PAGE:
Friday, April 09, 2010

Lessons Learned The Hard Way

I began a pretty interesting exercise during my time spent waiting for the morning train this week - it's amazing what your brain comes up with at 5 a.m. I began to make a list of lessons learned from project failures, focusing strictly on those project failures I've personally experienced. Dug up some really painful memories but gathered some really choice nuggets of wisdom. Thought I'd share a few and see what ya'all think.

One caveat: these points may seem a little on the dark or cynical side, but keep in mind that these lesson were learned through failure. That makes them lessons learned the hard way. Rest assured that I genuinely love what I do.

Now let's hit the list:

- A project delivering phenomenally-coded apps is still a failure if the users are not happy with the delivery.
- If your project sponsor won't back your project team when the pressure is on, prepare to observe the dirtiest side of a bus.
- Saying "no" to a sponsor, customer, or stakeholder is always a bad thing. Present the trade-offs and let the big dogs make the choices.
- Users always want to see a mock-up the minute you announce you'll be building a mockup.
- Multiply your development estimates by 3 and add 20% before you tell anyone how long you think it will take. It's never as simple as it looks at first.
- Users can never list and clearly describe all their requirements; do your best to gather requirements, do it quickly, build UI prototypes based on what you know, then show those prototypes to your users and be ready to take lots of notes.
- It's tougher to obtain true success with packaged apps than it is with custom development but, in either case, it's darn hard.
- Usability really, really matters - design with that in mind.
- If you work in the software business for any significant length of time, you'll experience your share of failures; learn from the experience and move on.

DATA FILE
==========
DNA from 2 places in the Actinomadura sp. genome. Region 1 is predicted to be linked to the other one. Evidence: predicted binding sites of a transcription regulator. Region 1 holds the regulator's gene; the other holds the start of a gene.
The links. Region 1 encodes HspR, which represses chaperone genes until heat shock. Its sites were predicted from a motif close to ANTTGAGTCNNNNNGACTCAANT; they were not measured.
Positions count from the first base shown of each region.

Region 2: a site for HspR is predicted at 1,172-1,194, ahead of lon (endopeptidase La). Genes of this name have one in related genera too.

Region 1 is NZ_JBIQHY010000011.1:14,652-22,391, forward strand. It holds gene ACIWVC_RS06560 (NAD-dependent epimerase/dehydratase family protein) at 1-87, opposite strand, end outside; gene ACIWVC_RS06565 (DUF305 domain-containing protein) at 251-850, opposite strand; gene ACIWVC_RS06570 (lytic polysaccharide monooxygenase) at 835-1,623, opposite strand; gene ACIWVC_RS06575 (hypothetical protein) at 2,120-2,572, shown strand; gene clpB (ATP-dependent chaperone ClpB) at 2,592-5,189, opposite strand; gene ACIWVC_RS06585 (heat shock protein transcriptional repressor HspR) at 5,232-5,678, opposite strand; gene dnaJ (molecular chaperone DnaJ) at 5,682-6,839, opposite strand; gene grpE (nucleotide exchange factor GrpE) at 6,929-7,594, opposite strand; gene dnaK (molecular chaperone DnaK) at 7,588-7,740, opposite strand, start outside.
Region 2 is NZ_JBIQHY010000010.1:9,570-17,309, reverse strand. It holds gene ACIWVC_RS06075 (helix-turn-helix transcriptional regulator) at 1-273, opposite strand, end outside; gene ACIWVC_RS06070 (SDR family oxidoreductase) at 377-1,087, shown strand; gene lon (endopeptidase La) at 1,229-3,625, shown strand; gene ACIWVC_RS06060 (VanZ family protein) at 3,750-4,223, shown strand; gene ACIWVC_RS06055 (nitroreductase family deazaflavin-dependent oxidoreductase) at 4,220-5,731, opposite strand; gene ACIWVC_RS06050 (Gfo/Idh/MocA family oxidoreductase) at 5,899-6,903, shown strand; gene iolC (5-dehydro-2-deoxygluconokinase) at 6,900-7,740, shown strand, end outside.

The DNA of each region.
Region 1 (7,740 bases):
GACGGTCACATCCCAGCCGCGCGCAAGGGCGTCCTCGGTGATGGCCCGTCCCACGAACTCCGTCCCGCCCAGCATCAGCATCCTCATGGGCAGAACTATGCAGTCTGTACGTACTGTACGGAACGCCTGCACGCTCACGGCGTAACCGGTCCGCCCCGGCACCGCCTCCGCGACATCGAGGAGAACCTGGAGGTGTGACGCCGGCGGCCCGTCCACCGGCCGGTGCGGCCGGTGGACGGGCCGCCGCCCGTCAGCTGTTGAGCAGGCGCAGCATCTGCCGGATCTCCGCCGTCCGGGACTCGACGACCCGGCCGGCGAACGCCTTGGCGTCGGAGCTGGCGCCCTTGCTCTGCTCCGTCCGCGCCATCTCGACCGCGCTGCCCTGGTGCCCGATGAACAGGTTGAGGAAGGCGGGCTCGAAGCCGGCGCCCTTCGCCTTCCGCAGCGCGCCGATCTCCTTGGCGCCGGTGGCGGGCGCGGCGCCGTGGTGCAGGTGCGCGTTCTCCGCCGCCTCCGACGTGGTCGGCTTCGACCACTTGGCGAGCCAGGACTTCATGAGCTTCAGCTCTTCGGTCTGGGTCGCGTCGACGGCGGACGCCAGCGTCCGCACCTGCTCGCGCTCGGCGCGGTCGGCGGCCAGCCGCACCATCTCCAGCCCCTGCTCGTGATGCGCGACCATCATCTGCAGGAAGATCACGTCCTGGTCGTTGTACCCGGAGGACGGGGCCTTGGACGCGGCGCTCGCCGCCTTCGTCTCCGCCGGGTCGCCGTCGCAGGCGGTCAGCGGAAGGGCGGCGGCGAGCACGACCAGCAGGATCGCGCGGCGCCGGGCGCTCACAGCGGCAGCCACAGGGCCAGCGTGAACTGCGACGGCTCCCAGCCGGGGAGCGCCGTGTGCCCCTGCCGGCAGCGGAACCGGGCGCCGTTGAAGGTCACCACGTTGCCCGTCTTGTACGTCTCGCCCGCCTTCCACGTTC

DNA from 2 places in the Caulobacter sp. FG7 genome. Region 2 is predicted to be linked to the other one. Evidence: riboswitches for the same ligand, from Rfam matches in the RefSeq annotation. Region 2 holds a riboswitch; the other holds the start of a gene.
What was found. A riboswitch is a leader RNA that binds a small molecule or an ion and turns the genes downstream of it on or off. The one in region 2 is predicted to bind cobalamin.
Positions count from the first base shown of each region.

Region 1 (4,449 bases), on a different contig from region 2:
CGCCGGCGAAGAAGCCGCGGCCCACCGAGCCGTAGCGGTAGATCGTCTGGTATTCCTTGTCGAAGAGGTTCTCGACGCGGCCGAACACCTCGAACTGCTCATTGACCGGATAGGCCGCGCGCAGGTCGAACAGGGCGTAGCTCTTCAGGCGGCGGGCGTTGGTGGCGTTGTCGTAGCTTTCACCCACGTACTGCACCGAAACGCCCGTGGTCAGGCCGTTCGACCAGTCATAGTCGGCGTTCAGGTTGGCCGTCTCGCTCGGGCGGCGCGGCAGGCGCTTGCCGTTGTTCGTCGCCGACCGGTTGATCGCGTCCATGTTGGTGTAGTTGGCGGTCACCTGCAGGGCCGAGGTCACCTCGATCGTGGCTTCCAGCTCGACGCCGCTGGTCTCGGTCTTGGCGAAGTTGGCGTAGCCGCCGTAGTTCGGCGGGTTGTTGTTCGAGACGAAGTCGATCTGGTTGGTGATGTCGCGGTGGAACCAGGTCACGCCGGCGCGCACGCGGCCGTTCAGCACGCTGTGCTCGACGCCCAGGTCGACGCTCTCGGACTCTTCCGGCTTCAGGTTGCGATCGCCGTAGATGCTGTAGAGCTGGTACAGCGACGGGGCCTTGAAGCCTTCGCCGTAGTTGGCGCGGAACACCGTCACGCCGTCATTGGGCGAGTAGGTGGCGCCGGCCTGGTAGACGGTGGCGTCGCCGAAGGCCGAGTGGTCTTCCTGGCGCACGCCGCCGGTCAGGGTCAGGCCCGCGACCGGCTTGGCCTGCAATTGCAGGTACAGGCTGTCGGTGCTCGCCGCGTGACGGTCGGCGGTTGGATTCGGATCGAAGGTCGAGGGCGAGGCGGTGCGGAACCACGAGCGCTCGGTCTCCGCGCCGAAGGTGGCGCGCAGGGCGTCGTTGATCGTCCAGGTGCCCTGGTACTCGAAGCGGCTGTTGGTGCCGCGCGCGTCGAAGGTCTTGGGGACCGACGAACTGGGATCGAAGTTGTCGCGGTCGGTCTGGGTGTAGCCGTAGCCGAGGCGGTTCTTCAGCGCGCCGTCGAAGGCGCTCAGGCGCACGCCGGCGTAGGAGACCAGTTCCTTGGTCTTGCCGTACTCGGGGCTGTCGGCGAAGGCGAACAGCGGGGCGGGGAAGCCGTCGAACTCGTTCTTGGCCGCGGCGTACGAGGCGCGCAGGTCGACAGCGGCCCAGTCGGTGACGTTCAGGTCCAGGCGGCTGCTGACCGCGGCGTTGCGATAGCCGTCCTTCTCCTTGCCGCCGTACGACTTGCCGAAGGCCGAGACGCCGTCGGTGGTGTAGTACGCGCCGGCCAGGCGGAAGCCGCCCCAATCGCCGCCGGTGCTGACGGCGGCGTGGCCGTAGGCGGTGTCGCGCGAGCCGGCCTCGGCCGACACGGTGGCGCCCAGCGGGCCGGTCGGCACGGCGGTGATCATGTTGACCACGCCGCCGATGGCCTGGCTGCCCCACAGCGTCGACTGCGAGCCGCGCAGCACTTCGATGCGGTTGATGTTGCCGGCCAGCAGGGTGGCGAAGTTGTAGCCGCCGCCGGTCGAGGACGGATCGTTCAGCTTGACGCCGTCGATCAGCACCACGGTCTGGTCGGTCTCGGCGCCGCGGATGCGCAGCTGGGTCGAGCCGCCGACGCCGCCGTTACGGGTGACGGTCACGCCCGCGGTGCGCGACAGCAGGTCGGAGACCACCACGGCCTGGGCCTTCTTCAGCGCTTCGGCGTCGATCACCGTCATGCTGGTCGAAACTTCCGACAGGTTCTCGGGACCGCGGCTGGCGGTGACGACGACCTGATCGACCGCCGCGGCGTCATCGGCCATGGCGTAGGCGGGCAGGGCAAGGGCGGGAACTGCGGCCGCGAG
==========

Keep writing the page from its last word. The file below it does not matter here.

- It's all personal, regardless of what gets said.
- Being correct on technical issues does not mean you're right.
- Always have another set of eyes review your work.
- We're all selling all the's just that some of us don't know it.
- Tighter teams deliver better products.
- Work can be stressful and fun at the same time.
- Be quick, but don't hurry - John Wooden; the idea is that hurried work tends to be sloppy work - follow the processes you know will work, but don't let process control stymie results.
- Tech is a means, not an end...the technically simple solutions are often the best solutions.
- Acceptance happens incrementally and is best started with the lowest layer of management.
- Flexibility and resilience are traits worth their weight in gold.
- The only thing worse than unemployment is to work and not get paid in some way for it.
- Schedule may matter most, but you can learn a lot by following the money.
- Love the work or find another gig - life is too short is labor away in self-imposed misery.

Long list, but I think it's a good one. Got anything to add to the list? Comments welcome!

- Posted using BlogPress from my iPhone


Anonymous said...

Sounds like you had the same week I had. Many of the 'lessons learned' were one that came up in our under-staffed, over-promised IT organization. Us that have been in IT many years know have experienced, learned and lived these but we keep having to re-do them with every 'I know everything' attitude new user/manager/rising star that comes along. If they would just listen to us a little some of the time ....

بتاع الحسابات said...

all are true. thx for the list. I would like to add the followings:
1- a good manager with modeicore team perform better than excellent team with medicore team
2- proactivity saves all disasters

justadba said...


The best comment you listed was:

- It's all personal, regardless of what gets said.

There is nothing that beats that comment....:-)

Good post.

Hobie Swan said...

I'd like to comment on two of your assertions: "A project delivering phenomenally-coded apps is still a failure if the users are not happy with the delivery. And "Users can never list and clearly describe all their requirements..."

I'd likeo propose a methodology called "mind mapping" as a way to address both of these situations. When you sit down with a client, project a mind map on the wall, and work together to populate the map with key requirements, you might discover 2 things:

1. The app you deliver will make the client happy because you've spent time with the client to make sure you understood their pain points.

2. Given a supportive environment, backed by thkind of transparent note-taking mind mapping engenders, clients can do a very good job of listing and explaining their key requirements.

If you'd like a small sample of how mind mapping can improve vendor/client relationships and lead to better projects, please visit

Let me now if you are interested in taking ConceptDraw for a test run.